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South Africa Completes Dividend Tax Reform

by Robert Lee,, London

16 February 2009

South African Finance Minister Trevor Manuel announced as part of his 2009 budget speech on February 11 that the basic legislative framework for the introduction of the new dividend tax has been completed.

The legislation providing for the dividend tax, which replaces the secondary tax on companies (STC), was enacted in 2008, and will come into force once South Africa has ratified a number of renegotiated tax treaties. However, the government has still not fixed an implementation date for the new tax, and Manuel said that it is "likely" to come into force during the latter half of 2010.

Under the dividend tax regime, local individual taxpayers will be taxed at 10%; domestic retirement funds, public benefit organisations and domestic companies will be exempt; and foreign persons will be eligible for tax-treaty benefits (i.e. a potential reduction to a 5% rate).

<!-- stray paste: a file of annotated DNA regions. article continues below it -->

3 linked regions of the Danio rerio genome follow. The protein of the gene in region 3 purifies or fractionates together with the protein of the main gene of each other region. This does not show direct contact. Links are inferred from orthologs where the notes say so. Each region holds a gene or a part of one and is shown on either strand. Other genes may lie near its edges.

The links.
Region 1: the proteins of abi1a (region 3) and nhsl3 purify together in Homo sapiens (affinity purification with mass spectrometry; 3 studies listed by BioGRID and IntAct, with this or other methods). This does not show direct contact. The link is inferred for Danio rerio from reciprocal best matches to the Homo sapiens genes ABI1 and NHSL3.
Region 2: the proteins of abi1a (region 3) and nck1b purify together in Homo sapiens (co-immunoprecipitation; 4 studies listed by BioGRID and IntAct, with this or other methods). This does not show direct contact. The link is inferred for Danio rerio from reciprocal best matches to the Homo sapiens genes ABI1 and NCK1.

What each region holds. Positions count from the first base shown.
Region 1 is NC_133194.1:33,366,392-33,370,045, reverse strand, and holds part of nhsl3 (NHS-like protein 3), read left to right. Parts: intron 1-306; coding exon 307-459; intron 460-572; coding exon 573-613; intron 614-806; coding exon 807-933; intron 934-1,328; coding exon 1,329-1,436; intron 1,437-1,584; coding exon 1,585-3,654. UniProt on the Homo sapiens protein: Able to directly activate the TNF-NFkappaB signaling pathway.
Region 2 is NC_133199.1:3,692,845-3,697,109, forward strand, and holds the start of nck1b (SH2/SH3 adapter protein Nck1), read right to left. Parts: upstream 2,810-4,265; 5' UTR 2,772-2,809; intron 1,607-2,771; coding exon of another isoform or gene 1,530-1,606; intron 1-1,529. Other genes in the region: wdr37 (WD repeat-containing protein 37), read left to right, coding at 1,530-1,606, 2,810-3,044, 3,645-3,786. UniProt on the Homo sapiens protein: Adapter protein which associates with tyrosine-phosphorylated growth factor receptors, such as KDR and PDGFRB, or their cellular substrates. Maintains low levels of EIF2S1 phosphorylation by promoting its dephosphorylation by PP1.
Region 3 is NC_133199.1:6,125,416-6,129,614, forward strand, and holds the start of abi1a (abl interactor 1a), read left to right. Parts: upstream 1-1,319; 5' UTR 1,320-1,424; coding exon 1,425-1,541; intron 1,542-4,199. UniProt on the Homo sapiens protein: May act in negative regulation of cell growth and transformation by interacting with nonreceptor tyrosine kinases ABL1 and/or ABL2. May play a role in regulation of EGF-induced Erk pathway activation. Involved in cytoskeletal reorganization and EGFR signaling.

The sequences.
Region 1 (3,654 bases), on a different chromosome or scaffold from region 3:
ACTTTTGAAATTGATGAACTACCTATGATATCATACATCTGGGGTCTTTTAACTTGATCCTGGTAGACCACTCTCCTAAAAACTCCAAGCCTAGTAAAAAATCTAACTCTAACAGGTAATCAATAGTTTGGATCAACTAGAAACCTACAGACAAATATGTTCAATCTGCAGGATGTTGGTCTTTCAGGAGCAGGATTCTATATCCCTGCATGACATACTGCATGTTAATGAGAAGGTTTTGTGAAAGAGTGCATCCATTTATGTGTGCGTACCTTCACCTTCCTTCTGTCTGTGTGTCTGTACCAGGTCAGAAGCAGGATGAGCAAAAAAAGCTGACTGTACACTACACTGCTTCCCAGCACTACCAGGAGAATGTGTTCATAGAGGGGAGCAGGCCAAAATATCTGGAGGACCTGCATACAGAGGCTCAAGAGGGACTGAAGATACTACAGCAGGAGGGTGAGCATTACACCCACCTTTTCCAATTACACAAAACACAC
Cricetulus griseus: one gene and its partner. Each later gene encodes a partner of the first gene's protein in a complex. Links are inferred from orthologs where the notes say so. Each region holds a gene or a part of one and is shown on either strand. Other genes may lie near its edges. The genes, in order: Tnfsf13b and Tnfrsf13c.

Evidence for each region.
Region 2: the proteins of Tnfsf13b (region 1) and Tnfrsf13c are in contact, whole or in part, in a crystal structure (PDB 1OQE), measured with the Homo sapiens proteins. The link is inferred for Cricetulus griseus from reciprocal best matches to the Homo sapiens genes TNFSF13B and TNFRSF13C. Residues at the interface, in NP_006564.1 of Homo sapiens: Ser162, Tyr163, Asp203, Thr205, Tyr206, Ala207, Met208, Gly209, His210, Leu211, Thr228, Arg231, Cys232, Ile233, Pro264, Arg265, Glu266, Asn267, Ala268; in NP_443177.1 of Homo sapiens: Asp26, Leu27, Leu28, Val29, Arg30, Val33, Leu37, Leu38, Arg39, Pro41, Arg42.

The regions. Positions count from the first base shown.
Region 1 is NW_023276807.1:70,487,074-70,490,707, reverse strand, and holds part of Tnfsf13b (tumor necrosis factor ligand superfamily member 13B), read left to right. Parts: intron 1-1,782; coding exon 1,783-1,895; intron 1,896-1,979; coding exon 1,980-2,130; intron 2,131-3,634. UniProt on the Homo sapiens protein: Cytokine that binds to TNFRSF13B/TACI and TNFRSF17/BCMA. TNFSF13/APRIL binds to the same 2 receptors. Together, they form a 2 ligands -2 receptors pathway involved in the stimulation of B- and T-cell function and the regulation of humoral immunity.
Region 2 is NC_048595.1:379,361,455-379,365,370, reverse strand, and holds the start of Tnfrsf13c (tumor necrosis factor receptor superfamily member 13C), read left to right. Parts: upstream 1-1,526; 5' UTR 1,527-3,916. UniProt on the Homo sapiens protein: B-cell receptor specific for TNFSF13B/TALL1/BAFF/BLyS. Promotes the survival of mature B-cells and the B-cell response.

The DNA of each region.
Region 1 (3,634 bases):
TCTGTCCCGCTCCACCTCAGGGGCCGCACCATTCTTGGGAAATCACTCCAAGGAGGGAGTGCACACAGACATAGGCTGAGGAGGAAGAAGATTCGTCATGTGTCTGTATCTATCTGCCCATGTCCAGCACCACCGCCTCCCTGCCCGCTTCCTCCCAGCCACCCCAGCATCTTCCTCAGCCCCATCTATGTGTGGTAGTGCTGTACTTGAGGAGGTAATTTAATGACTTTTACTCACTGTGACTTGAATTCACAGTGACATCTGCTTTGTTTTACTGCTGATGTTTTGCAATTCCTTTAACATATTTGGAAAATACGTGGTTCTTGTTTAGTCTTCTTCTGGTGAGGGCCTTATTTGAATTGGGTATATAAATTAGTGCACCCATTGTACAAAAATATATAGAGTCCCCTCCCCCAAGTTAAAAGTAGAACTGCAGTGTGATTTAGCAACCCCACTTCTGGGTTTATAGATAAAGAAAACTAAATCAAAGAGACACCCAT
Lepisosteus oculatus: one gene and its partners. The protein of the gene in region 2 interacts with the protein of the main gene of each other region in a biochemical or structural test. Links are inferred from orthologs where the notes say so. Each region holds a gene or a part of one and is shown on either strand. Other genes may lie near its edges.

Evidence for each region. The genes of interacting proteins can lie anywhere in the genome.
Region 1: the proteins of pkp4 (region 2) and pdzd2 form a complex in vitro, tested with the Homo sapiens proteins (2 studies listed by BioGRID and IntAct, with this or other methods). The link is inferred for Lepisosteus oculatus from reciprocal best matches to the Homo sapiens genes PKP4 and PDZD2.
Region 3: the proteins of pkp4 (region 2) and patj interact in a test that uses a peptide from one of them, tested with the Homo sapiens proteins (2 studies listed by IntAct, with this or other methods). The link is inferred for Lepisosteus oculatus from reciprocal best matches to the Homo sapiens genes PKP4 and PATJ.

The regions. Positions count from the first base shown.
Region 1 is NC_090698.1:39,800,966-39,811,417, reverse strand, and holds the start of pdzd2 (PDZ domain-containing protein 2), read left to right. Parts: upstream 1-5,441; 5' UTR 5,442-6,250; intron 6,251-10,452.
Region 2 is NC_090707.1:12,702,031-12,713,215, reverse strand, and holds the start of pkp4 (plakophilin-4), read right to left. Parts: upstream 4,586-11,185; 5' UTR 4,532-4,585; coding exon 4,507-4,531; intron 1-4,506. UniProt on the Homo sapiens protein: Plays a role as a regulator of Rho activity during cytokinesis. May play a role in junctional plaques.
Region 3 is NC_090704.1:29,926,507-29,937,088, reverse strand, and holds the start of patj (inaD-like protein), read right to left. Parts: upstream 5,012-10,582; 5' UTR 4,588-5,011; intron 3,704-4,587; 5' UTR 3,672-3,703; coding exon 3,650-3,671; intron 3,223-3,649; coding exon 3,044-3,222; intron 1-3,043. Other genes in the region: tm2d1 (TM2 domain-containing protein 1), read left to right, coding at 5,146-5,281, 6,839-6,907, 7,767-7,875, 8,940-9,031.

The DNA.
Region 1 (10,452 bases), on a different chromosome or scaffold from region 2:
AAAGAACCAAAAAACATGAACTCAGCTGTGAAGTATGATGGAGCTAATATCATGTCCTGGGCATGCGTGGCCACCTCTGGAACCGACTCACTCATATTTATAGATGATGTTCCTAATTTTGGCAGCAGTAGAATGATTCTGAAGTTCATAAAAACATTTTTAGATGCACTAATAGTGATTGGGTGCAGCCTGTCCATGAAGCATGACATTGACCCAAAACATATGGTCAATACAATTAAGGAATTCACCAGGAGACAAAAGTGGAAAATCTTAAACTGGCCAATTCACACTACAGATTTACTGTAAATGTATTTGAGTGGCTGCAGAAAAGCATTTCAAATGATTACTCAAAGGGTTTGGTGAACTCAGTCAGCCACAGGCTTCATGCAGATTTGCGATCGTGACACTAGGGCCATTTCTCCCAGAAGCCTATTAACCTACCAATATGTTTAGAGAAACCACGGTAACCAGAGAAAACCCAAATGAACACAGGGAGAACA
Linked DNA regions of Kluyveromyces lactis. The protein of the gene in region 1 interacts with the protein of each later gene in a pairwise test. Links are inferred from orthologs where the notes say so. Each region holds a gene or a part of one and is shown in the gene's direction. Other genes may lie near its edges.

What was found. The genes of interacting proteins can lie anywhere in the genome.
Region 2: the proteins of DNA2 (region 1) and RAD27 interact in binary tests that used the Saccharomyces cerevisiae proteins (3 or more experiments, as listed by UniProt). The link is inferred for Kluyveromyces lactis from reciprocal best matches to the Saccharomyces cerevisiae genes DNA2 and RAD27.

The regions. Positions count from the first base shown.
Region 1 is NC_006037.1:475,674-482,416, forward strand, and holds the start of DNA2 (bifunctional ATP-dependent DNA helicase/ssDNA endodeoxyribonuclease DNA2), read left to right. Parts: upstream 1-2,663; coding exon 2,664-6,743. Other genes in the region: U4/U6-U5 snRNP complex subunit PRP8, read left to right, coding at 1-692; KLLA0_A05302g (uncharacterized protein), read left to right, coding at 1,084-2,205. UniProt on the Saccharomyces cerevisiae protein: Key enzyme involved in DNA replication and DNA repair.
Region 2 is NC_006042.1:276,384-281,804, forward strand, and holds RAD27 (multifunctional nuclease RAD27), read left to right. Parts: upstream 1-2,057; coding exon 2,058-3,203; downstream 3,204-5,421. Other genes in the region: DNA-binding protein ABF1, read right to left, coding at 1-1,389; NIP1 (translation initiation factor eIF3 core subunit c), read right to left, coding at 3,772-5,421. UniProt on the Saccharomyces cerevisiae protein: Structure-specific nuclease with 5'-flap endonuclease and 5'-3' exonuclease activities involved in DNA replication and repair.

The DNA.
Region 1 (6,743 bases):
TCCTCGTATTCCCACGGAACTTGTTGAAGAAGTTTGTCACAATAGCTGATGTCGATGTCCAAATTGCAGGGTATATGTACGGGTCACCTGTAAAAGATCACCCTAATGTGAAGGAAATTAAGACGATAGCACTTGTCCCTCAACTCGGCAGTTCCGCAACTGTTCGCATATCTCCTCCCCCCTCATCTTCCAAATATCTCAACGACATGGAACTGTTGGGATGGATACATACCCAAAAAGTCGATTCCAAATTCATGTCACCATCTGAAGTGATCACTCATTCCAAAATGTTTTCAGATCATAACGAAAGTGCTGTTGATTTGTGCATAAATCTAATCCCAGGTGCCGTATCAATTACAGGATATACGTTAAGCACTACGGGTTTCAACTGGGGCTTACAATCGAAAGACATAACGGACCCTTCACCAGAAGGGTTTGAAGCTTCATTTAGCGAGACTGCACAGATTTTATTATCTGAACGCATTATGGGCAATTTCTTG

The tax also provides for transitional credits, so that tax paid under the secondary tax on companies can be used to offset the dividend tax. The legislation also contains a mechanism under which the paying company (or paying intermediary) withholds the tax.

Further legislative amendments are expected during 2009, which, according to Manuel, will provide for the completion of the dividend tax reform. The remaining items mostly relate to anti-avoidance concerns (such as preventing companies from converting taxable sales to tax-free dividends) and to foreign dividends.

Other major announcements in the budget included: personal income tax relief worth ZAR13.6bn (USD1.35bn); a delay in the implementation of new mineral and petroleum royalties until March 1, 2010; incentives for investments in energy-efficient technologies; improved tax treatment for emissions credits; reform to vehicle excise duties; an increase in 'sin' taxes; an air passenger departure tax and a review of motor vehicle travel allowances. The main rates of income tax were left on hold.

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